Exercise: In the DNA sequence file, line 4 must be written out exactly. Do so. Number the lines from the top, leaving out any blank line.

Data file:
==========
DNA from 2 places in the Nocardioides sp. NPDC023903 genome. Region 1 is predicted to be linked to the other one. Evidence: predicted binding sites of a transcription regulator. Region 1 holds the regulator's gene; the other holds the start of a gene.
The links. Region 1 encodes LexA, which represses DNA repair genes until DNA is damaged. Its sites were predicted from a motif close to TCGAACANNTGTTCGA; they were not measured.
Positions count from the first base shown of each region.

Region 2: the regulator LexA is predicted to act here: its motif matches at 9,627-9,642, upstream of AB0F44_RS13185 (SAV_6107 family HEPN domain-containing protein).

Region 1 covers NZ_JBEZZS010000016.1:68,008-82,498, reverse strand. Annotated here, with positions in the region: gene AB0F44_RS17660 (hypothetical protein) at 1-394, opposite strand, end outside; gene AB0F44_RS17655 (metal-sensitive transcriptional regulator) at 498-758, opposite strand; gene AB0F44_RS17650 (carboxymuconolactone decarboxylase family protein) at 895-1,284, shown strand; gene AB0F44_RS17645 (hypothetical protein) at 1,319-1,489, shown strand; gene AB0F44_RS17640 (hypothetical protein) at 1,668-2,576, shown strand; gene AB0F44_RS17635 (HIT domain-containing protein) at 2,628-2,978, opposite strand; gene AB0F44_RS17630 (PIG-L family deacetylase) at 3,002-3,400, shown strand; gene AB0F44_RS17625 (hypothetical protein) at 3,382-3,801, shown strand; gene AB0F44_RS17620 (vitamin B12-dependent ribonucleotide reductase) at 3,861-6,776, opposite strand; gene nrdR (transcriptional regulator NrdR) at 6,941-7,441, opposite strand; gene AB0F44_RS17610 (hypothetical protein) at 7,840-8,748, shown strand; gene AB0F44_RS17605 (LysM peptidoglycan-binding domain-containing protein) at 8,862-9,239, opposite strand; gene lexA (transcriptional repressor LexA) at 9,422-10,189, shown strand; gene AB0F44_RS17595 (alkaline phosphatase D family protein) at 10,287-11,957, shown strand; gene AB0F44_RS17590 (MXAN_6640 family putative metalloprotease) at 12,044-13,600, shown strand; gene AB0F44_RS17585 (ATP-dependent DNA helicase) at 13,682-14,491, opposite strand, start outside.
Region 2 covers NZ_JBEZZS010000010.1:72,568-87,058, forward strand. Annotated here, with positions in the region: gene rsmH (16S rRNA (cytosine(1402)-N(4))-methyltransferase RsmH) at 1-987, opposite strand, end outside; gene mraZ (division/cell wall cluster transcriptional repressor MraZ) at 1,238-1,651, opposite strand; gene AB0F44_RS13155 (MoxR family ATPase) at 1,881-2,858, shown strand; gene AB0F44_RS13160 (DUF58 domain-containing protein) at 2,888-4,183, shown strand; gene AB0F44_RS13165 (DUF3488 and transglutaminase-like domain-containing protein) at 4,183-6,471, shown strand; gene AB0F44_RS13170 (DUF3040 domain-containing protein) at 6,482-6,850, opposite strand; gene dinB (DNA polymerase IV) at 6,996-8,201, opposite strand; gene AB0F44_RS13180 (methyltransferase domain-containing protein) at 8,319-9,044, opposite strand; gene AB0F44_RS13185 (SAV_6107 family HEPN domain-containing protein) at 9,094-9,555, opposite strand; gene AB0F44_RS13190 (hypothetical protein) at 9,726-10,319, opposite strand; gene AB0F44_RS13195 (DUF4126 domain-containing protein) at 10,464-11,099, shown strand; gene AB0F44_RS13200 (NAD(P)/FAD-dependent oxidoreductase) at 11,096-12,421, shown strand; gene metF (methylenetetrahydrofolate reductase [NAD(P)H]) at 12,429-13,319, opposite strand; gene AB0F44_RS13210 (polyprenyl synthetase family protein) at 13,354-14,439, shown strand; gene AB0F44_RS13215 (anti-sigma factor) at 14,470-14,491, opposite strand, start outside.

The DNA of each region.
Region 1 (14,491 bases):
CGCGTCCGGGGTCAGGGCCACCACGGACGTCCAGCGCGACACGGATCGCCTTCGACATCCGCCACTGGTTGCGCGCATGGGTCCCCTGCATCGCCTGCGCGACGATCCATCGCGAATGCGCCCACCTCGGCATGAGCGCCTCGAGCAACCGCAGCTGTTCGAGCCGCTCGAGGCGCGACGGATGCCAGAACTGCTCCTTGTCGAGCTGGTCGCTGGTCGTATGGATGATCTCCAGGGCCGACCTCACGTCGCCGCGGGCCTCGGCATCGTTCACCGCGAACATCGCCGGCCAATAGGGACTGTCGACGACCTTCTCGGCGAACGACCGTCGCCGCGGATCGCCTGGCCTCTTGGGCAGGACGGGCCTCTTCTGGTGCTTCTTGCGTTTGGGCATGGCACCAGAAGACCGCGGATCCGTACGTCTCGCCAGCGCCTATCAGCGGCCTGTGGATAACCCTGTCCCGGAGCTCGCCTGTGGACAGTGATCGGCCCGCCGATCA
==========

Region 2: the regulator LexA is predicted to act here: its motif matches at 9,627-9,642, upstream of AB0F44_RS13185 (SAV_6107 family HEPN domain-containing protein).